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New York City’s New Collective Suicide Pact

Gotham always goes too far, as in the '70s and '80s. The latest decline is self-induced, not the pandemic.
Activists from "Rise and Resist" and "Indivisible Brooklyn"

Every state has now begun lifting coronavirus restrictions. New York City alone remains locked down from the bloom of spring waiting for Judgment Day. Here’s what it’s like.

No wrinkles around my eyes the first time I saw her, and she wasn’t just a bubble tea shop then. When people could roam the streets of New York City without harassment for failing to tie a talisman of a mask across their face, I used to walk regularly past the old San Remo Cafe in Greenwich Village. In the day regulars included giants like James Agee, Tennessee Williams, James Baldwin, Miles Davis, Allen Ginsberg, Jack Kerouac, Jackson Pollock, and William Styron. Bob Dylan lived nearby, having come to the neighborhood to meet Woody Guthrie.

The property was most recently a bubble tea shop for Asian tourists. Do history a favor and skip the tea; just down Bleecker Street is Fiore’s Pizza, named after a New York firefighter killed on 9/11. It’s hard not to remember those sharp blue September days when we took care of each other before we became so afraid. Heat can forge, or it can melt. Men who ran into a fire were New York’s heroes then instead of people who, however necessary, stock shelves.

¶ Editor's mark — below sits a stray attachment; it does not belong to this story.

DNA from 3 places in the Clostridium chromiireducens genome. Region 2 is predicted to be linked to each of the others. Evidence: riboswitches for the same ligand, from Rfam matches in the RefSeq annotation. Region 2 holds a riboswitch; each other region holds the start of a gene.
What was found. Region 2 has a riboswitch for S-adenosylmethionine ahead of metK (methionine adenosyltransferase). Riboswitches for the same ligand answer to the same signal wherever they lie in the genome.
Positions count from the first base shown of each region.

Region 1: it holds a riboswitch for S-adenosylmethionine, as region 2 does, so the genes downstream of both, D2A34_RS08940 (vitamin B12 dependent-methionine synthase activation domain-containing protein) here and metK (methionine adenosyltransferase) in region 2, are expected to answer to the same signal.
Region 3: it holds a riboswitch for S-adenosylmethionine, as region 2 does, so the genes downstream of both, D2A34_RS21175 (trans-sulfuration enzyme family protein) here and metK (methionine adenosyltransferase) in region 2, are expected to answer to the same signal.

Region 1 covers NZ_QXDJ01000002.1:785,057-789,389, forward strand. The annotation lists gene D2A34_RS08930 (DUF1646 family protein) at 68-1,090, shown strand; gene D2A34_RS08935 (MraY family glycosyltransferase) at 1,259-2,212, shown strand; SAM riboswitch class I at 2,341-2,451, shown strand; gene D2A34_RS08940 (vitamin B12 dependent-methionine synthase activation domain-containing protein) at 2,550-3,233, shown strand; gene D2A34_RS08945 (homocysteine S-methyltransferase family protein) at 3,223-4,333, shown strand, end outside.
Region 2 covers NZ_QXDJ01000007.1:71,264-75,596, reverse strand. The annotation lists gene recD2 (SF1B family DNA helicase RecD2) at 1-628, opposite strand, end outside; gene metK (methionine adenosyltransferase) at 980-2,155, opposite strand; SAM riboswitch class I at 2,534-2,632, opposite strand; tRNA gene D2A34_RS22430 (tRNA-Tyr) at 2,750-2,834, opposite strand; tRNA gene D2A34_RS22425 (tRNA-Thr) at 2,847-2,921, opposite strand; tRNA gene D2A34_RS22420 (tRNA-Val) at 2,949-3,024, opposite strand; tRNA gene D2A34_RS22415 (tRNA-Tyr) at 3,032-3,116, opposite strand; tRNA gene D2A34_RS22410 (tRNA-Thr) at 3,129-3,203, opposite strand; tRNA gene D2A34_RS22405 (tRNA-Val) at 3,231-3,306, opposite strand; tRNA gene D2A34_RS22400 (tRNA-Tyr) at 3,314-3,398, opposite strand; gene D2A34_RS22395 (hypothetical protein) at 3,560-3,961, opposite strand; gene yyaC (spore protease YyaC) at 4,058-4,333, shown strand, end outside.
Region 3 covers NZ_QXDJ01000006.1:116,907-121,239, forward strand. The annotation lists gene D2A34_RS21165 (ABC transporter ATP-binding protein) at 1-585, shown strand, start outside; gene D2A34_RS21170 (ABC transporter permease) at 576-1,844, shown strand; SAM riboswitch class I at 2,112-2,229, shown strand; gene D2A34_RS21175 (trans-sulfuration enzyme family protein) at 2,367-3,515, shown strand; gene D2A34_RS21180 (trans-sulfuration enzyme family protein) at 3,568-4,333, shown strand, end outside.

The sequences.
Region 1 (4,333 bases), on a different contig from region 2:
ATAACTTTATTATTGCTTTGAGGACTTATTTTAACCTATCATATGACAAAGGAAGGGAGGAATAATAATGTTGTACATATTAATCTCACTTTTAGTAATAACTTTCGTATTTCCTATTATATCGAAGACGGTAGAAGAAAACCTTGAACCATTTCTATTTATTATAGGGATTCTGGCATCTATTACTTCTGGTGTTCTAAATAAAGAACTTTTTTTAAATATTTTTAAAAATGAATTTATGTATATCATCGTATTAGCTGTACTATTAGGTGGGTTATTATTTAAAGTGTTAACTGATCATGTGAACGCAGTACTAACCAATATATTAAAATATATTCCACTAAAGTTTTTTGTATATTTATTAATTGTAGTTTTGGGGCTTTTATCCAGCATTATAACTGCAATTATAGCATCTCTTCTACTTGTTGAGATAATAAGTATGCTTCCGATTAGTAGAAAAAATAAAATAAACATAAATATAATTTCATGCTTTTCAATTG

The cafe can’t be there anymore, nor the Asian tourists, and neither can I because a good idea to implement social measures to slow the virus in line with our capacity to deal with it morphed into fear-driven shelter in place aiming at zero-death. Arbitrary standards have been set for the whole of the place, some eight million people spread over a vast landscape. Available hospital beds to reopen the city must be 30 percent; it’s now at 29 percent. The number of hospitalizations misses the market by two-thirds of a person per day, so to go out for milk now we have to look like Billy the Kid, a bandanna as pointless a defense against dumb ideas as it is against a microscopic virus.